This stage of recovery is uncomfortable and can last a very long time, however, this is still an improvement from not wanting to receive any help at all.
Commitment to Addiction Recovery
Eventually, this person will be ready to take action and attend rehab. Rehabilitation takes a lot of patience and strength and can be the hardest time for many. During this time, this person needs to commit to removing alcohol from their lives as well as committing to attending sessions and wanting to make a change.
Depending on the program, sessions will vary. Commonly, people are encouraged to speak openly, stating that they are an alcoholic. This is a time to also speak about emotions, feelings, and experiences to certified therapists.
However, the hardest step is to cut alcohol from your life altogether. This alcohol detox will be monitored to avoid potential risks for the individual and during this time it is typical for them to experience withdrawal symptoms.
Withdrawal symptoms can vary from mild to serious. In the first 6 hours of refraining from drinking, the individual may experience anxiety, shaky hands, nausea, and sweating. Between 48 and 72 hours of not drinking, the withdrawal will worsen.
Some potential symptoms include hallucinations, fever, heavy sweating, high blood pressure, a racing heart.
It is crucial to monitor the person once these withdrawal symptoms kick in as this is the point where many people give in to the alcohol cravings. Commitment is key and one of the most important steps of rehabilitation.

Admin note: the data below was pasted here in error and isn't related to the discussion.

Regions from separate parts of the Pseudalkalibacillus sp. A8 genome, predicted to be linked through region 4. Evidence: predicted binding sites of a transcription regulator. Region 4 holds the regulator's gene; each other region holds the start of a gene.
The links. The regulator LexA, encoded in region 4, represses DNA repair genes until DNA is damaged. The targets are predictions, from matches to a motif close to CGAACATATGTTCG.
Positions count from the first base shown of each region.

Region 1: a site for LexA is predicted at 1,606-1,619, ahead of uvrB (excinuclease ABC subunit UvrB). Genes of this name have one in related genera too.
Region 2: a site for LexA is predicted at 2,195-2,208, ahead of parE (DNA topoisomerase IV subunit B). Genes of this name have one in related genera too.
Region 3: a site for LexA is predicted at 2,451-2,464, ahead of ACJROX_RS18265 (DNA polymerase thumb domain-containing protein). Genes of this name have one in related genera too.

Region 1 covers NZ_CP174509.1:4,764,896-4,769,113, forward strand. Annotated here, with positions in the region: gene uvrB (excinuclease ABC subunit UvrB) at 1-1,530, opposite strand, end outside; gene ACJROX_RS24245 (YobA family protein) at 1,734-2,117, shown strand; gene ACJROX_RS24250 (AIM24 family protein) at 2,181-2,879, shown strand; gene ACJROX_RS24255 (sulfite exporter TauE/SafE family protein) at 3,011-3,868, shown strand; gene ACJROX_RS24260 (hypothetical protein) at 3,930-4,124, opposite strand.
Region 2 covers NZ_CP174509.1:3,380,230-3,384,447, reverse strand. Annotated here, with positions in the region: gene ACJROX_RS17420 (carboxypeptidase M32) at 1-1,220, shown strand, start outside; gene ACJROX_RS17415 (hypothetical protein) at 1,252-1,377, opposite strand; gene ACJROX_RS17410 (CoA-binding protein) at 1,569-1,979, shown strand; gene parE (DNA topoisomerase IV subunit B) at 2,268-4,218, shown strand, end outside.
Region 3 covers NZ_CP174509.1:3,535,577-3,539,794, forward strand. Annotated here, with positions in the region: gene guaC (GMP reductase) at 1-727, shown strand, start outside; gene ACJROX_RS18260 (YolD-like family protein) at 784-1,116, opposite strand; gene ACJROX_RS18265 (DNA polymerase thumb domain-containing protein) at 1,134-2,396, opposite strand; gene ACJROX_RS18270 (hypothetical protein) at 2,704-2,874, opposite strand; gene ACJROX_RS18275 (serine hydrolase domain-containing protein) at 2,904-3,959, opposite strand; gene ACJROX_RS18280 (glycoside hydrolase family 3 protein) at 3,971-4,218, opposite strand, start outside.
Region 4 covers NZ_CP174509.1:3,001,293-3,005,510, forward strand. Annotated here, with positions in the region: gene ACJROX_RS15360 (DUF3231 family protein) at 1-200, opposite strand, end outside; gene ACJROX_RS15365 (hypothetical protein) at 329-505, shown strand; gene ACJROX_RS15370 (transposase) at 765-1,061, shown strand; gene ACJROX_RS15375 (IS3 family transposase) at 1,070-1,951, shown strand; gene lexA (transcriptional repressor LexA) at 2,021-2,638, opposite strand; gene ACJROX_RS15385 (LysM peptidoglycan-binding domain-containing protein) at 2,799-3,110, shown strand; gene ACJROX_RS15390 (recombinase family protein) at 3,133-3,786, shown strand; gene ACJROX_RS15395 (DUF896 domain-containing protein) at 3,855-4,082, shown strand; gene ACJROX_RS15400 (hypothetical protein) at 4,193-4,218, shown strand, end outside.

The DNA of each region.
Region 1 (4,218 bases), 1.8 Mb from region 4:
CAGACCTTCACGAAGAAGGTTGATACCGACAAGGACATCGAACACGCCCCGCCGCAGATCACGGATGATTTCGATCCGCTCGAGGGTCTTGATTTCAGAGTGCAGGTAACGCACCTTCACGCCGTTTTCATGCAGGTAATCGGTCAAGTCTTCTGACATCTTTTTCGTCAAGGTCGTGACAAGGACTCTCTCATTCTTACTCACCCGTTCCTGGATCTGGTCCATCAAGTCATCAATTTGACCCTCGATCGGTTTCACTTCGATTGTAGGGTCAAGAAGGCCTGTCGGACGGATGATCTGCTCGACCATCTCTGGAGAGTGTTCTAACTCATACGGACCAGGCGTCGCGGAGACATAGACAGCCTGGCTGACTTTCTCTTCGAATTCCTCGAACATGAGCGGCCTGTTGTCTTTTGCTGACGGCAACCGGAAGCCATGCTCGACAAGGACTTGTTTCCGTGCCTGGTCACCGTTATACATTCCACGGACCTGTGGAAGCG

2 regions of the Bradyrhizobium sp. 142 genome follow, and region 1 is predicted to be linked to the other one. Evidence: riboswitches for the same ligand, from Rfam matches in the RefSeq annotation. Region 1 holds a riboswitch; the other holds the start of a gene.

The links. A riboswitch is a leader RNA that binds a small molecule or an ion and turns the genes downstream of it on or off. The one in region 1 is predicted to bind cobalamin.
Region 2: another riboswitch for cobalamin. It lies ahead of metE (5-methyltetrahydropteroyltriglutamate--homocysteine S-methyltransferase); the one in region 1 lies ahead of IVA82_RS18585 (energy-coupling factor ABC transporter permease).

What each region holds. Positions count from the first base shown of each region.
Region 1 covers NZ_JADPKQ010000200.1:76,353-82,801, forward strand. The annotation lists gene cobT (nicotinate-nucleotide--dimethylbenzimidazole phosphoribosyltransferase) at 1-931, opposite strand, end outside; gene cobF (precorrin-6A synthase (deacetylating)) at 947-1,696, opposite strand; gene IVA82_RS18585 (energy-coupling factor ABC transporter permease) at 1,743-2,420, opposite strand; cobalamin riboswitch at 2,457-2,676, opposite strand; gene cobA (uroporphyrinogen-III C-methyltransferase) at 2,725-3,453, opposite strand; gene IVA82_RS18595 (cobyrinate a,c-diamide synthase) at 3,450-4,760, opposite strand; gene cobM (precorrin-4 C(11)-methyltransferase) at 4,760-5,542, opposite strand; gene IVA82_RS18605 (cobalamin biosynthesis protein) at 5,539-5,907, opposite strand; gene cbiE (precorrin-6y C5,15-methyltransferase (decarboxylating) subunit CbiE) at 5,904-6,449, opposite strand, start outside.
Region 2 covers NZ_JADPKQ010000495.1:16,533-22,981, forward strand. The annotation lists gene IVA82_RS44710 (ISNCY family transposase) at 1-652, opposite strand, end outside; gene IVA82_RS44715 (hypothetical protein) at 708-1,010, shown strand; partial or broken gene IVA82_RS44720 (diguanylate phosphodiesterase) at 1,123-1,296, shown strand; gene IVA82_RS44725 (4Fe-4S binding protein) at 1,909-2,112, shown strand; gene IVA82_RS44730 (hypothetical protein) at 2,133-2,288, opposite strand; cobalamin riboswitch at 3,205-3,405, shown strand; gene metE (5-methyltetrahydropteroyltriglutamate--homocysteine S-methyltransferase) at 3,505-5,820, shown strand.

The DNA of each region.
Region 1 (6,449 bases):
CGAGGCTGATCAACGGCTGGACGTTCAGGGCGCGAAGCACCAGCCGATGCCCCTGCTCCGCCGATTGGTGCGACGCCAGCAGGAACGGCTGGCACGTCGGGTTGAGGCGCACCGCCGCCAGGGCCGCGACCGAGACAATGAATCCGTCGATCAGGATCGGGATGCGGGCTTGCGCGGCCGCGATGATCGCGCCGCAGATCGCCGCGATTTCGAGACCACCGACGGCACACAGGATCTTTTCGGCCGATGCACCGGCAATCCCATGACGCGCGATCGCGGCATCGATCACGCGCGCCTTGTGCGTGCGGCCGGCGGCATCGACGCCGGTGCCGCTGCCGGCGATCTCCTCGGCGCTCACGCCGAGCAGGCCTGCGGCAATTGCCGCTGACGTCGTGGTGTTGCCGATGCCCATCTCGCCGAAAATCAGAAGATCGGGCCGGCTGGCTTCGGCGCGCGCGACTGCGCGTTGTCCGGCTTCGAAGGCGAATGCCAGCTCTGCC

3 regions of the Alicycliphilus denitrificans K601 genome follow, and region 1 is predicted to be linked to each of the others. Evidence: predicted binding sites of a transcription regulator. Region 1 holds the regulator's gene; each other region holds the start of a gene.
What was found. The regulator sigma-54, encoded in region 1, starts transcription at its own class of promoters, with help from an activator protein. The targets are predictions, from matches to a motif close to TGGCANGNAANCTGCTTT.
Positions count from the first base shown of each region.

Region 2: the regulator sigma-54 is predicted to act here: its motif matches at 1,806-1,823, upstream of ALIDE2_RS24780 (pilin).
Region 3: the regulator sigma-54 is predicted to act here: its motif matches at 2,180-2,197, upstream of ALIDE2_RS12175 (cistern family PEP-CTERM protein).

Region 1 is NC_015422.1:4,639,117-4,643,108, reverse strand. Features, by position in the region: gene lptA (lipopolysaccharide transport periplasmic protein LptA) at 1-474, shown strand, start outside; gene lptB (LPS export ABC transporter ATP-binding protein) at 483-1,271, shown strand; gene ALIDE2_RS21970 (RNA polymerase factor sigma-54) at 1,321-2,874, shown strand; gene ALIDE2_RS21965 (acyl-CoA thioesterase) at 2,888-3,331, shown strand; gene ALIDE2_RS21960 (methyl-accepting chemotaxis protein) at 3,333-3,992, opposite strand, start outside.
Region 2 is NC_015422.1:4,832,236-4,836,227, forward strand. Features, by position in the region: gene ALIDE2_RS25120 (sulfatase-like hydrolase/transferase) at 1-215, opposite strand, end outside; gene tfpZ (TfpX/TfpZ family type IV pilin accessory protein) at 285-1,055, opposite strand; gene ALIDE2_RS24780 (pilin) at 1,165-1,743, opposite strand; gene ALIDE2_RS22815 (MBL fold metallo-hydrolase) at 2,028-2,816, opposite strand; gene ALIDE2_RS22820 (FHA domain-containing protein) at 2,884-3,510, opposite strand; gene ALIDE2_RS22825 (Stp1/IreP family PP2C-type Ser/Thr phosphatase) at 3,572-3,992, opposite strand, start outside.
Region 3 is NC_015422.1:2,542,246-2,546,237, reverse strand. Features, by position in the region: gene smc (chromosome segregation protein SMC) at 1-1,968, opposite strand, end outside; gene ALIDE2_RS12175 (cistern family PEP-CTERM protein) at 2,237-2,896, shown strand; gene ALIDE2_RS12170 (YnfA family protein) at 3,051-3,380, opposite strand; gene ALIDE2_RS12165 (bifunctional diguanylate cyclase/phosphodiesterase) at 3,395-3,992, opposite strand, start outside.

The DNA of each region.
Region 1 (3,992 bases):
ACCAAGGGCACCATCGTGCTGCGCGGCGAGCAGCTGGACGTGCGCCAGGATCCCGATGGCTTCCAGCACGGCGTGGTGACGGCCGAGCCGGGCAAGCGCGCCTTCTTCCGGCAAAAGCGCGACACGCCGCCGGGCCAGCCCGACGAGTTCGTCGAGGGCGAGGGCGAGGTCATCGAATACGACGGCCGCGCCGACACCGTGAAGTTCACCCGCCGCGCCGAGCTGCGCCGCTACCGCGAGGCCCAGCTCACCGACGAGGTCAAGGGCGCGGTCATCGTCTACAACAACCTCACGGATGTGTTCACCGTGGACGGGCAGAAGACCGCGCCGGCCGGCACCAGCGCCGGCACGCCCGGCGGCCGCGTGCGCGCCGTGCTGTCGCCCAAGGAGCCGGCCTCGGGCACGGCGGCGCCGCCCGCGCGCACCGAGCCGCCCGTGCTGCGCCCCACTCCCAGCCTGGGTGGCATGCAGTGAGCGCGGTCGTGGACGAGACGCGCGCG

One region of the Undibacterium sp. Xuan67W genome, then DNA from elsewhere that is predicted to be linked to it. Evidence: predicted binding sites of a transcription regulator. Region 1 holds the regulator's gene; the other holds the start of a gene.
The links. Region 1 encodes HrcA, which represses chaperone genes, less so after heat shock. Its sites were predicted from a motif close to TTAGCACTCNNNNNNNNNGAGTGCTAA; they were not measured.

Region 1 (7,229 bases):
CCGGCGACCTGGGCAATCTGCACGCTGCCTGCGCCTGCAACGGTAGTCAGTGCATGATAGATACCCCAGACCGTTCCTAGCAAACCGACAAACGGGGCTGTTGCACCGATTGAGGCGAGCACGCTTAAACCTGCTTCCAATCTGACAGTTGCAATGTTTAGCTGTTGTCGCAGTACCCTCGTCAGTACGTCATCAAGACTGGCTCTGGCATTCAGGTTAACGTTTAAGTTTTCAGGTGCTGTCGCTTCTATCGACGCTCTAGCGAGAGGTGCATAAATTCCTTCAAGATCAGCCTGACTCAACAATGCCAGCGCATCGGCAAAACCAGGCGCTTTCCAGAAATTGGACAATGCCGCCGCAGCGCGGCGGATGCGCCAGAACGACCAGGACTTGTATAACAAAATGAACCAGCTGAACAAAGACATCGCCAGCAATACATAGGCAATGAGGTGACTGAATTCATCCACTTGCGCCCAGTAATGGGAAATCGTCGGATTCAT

Abstinence from Alcohol and Other Substances
The final step is abstinence. At this stage, the individual will not be dependent on alcohol anymore and will have successfully cut alcohol from their life. However, this will take a long time to get to this stage (as long as years).
Withdrawal symptoms can last months and cravings will still be there, so complete abstinence from alcohol is a long process that cannot be rushed.
Even after being alcohol-free and “recovered”, it is still important to keep track of this for the rest of your life. Alcoholism can be controlled but it can also always sneak back into a person’s life.
For rehabilitation to be effective, it is important to remember the lessons learned during rehab and apply that to your everyday life as a recovered addict.
Alcoholism is a powerful addiction that controls too many people’s lives. Not only is it damaging to them physically and mentally, but it damages relationships with loved ones.
Rehabilitation is the best place to turn when suffering from an addiction such as alcoholism and although it may be challenging, rehab can truly change a person’s life. If you are someone who needs help with alcohol addiction, do not be afraid to reach out.